Shrimp Cocktail - we are a high class bunch, but then we came down to earth as we tossed the shells overboard
Deviled Eggs - scrumptious!
Chippers from Widman's Candy - a pregnant lady's dream come true, thankfully we had to pass the box around or I would have ate the whole thing. I had to substitute the cheese and crackers.
Grapes - a light palate cleanser that made us all feel like we were "healthy"

We heard all the stories of the lake, got the history of the cabins and campsites and thoroughly enjoyed the beautiful views and great water. Ahhhh, what a relaxing evening.

But wait! It got better!!

We didn't just end with food on the pontoon. Oh no! We came back to shore, waddled off the boat and proceeded to throw down a potluck around the campfire. Brats, baked potatoes, salads, salsa dip, a disappointing chicken dip made by yours truly (it overcooked in the crockpot) and a 50 year old brownie recipe!

As we were eating yet again, Sue says to me, "You look so familiar, did you grow up around here?" "Nope, tiny little town north of Bismarck called Mercer." And she says, "Oh my goodness, I used to show cattle with you at the McLean County Fair!"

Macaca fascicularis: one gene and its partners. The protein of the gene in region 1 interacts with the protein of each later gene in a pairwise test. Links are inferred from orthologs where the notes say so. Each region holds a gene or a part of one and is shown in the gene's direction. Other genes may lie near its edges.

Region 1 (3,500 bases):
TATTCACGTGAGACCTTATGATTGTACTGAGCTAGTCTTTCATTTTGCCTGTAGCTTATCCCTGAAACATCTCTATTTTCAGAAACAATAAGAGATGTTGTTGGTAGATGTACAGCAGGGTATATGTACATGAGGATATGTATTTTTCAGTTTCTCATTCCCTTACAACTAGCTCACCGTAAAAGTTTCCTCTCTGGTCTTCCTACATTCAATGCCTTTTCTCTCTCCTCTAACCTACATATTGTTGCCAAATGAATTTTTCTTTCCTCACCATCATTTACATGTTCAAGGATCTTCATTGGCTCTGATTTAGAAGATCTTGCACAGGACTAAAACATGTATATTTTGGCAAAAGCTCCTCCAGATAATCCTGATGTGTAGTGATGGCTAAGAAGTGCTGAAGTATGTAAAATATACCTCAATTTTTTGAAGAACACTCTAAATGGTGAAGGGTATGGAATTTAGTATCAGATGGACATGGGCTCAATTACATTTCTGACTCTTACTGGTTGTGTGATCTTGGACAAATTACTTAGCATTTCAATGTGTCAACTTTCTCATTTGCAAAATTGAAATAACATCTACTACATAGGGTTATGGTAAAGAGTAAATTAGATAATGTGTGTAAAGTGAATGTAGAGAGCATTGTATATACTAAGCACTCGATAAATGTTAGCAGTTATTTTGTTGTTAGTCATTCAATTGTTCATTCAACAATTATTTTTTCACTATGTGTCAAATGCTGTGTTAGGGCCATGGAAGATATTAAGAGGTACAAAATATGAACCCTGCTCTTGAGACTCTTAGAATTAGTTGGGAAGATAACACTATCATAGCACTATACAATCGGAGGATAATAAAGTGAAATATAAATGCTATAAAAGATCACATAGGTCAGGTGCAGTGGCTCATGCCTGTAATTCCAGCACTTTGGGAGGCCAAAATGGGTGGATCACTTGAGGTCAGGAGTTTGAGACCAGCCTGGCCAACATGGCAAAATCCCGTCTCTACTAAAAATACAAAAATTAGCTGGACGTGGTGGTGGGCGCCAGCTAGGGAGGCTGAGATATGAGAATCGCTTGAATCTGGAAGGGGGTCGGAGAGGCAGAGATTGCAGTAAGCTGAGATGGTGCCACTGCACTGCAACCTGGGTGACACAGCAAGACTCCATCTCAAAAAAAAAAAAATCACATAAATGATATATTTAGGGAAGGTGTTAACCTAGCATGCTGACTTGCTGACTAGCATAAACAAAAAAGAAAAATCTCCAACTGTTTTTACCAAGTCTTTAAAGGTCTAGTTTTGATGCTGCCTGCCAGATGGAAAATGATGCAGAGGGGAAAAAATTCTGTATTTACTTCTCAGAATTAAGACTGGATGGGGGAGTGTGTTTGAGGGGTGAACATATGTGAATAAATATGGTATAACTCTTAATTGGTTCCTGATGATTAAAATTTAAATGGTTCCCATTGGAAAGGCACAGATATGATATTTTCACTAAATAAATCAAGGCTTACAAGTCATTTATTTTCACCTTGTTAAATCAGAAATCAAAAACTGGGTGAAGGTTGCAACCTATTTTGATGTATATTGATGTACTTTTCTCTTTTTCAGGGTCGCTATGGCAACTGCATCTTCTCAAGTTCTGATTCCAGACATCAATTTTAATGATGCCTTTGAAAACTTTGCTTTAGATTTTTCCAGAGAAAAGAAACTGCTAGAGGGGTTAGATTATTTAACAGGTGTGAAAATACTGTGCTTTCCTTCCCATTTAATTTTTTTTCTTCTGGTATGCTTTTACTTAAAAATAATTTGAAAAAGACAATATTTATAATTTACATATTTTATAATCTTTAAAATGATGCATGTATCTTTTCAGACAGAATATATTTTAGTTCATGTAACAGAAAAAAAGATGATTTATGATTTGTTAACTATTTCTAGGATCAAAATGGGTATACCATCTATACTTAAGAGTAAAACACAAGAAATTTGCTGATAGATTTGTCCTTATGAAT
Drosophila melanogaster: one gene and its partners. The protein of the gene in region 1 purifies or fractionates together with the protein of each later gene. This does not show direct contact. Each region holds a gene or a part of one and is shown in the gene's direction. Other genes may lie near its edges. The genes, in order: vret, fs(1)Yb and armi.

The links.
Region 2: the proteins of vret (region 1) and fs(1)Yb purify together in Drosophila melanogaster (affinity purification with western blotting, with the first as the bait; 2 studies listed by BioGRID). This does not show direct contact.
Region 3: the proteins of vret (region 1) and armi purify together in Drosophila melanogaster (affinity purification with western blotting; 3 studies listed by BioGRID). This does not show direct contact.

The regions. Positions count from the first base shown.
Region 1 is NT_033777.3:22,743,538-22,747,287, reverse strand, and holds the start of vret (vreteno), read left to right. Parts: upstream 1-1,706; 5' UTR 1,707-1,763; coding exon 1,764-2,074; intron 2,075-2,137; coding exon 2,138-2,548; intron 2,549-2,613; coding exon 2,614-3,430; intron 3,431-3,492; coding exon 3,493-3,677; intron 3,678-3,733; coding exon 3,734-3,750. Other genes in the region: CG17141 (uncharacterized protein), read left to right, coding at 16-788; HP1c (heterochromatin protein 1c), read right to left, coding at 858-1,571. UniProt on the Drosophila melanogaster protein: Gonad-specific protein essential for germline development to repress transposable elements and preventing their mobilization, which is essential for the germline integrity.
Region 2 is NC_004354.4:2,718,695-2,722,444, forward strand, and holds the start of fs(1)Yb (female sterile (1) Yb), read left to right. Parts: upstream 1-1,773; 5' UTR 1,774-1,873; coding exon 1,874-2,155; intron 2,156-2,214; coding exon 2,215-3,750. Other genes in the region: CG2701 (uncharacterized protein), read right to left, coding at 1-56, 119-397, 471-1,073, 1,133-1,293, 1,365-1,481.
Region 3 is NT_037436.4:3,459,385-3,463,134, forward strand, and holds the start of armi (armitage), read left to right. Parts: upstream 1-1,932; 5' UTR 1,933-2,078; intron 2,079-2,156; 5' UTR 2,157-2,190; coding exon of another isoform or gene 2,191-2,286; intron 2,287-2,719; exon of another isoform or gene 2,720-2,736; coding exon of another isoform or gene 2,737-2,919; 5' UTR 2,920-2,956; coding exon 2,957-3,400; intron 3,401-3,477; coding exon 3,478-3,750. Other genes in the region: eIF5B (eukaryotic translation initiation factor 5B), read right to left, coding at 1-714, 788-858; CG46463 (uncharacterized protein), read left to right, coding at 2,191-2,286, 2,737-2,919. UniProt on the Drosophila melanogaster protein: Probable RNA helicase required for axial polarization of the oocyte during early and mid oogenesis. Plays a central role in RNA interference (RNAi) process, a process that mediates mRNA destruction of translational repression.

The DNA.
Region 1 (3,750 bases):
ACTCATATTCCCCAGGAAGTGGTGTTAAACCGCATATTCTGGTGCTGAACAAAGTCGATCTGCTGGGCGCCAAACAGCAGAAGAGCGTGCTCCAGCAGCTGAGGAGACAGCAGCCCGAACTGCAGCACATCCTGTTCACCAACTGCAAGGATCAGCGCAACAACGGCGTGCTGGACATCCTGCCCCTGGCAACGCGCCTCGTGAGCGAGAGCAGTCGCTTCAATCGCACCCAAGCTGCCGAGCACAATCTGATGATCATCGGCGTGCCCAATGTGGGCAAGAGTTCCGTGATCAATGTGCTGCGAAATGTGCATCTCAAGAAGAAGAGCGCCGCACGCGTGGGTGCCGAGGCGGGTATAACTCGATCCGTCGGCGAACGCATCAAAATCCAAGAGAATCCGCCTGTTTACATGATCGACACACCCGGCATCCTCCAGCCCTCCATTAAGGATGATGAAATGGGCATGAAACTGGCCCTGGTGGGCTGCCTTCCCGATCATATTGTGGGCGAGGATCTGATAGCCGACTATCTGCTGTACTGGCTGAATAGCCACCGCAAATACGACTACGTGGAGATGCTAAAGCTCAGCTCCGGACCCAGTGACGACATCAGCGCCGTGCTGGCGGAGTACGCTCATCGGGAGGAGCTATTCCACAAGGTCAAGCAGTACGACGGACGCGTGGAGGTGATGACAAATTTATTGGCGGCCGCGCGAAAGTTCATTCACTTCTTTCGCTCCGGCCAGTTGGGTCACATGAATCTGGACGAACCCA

OK, you've got to go way back at least 15 years to have that kind of information. Then I put it all together, Sue...hmmmm, Sue....Suzie?? and then it came to me! I knew exactly who she was and it was a blast from the past.

This gal was awesome, I mean AWESOME, in everything she did. She was a couple of years older than me, and boy did I look up to her. She had a passle of brothers and sisters, the majority of them younger, and she mothered them all. It was so great to connect with her and share memories of the "old" days. When I told my sister and brother about it, they both yelled, "NO WAY!!!"